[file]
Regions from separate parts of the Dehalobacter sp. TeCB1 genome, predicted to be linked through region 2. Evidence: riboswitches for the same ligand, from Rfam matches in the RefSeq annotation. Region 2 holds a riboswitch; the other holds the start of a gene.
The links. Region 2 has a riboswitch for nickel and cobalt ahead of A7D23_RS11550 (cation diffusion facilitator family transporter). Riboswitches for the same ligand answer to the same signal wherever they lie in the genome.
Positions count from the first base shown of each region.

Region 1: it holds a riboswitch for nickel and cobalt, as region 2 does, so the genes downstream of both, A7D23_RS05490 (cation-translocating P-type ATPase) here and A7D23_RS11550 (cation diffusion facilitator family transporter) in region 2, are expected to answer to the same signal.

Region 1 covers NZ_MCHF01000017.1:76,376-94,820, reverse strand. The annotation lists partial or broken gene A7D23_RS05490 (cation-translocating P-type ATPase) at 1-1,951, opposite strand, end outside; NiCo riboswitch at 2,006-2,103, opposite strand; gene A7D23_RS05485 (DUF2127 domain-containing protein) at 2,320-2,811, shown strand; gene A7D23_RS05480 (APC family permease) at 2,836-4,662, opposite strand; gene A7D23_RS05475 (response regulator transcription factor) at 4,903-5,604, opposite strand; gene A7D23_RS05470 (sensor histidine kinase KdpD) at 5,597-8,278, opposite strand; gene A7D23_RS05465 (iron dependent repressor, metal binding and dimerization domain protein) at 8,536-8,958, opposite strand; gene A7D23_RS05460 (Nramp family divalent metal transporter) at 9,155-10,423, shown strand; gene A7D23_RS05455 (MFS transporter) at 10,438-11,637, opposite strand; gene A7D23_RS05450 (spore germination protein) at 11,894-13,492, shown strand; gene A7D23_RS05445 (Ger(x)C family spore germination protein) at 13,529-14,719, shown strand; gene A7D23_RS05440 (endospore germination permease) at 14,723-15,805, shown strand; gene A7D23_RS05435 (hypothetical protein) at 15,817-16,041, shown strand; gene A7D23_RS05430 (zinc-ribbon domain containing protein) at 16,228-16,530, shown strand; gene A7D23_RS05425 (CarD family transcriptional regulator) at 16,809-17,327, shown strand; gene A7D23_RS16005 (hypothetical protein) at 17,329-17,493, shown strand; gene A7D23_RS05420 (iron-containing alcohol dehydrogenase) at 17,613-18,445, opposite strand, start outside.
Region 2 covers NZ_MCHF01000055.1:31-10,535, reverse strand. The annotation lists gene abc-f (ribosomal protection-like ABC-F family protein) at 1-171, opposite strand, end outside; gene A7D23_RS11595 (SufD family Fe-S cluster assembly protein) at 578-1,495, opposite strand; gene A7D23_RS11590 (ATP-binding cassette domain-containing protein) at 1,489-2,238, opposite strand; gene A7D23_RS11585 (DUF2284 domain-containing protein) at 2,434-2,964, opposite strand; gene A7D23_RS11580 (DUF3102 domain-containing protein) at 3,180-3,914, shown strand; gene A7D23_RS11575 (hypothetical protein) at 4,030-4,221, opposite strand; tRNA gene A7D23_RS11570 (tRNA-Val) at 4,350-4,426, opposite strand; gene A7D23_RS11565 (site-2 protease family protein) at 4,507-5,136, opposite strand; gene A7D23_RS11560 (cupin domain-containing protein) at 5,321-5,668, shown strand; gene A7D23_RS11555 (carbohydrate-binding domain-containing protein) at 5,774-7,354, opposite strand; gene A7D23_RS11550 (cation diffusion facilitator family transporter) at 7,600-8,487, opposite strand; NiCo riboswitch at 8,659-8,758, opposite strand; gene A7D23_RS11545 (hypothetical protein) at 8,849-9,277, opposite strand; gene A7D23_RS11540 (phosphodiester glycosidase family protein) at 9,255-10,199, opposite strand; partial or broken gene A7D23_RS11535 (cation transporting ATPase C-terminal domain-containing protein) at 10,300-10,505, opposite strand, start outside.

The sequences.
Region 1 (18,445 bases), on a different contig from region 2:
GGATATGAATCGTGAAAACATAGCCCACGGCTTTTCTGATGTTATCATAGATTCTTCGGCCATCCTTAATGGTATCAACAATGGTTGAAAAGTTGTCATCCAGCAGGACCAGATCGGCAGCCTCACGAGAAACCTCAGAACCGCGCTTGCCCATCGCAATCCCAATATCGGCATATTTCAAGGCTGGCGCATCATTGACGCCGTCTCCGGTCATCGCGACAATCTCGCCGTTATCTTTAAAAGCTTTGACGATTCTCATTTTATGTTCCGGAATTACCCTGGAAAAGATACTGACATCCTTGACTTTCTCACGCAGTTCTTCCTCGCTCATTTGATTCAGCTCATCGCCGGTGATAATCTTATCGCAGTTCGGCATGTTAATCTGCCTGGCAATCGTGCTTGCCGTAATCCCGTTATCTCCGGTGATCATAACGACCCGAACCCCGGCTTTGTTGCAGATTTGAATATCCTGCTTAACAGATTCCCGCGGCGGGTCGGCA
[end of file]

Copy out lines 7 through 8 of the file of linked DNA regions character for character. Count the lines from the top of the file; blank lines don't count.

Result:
The sequences.
Region 1 (18,445 bases), on a different contig from region 2: